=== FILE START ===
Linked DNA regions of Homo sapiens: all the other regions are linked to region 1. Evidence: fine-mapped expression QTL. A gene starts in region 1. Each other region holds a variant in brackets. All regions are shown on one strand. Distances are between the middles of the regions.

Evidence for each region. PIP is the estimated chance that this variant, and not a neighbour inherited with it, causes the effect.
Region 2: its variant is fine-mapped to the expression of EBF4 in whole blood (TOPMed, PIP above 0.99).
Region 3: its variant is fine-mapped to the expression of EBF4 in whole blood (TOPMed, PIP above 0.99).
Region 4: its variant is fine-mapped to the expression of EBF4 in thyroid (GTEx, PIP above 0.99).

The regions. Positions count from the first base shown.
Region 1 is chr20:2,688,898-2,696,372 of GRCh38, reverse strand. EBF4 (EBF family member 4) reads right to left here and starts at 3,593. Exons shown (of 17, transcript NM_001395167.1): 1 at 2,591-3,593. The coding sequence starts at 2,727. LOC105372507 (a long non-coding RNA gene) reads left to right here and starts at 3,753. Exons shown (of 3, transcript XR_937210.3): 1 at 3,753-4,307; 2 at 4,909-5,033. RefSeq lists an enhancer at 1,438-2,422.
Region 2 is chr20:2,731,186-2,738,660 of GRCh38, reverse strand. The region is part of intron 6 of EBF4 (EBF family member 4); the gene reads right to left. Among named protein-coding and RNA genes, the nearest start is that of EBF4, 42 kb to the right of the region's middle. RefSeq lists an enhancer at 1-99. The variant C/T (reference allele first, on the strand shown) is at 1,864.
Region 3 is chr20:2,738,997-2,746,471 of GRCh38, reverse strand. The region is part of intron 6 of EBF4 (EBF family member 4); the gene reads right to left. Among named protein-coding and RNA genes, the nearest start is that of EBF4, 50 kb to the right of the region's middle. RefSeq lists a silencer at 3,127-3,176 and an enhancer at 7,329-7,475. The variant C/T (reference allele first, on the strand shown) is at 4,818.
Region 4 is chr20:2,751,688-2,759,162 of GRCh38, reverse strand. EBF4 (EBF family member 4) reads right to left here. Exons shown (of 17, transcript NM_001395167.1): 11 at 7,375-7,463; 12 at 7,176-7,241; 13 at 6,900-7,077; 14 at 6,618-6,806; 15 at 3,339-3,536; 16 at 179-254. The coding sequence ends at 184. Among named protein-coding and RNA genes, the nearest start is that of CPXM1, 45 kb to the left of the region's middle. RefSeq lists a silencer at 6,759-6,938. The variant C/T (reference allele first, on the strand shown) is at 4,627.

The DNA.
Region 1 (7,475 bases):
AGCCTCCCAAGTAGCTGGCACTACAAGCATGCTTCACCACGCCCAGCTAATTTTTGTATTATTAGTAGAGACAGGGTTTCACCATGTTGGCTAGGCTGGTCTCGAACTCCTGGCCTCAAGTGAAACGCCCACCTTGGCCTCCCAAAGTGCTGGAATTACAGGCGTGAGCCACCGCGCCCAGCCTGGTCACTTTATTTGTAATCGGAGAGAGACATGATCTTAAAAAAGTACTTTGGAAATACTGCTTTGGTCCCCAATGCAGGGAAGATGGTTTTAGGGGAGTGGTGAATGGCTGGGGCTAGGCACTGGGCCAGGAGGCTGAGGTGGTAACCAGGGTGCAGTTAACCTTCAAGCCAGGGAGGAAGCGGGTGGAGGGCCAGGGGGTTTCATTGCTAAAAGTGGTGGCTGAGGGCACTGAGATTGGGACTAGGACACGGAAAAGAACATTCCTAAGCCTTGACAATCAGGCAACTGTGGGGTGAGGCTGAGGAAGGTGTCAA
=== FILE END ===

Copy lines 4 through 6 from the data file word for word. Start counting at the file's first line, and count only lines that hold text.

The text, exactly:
Region 3: its variant is fine-mapped to the expression of EBF4 in whole blood (TOPMed, PIP above 0.99).
Region 4: its variant is fine-mapped to the expression of EBF4 in thyroid (GTEx, PIP above 0.99).

The regions. Positions count from the first base shown.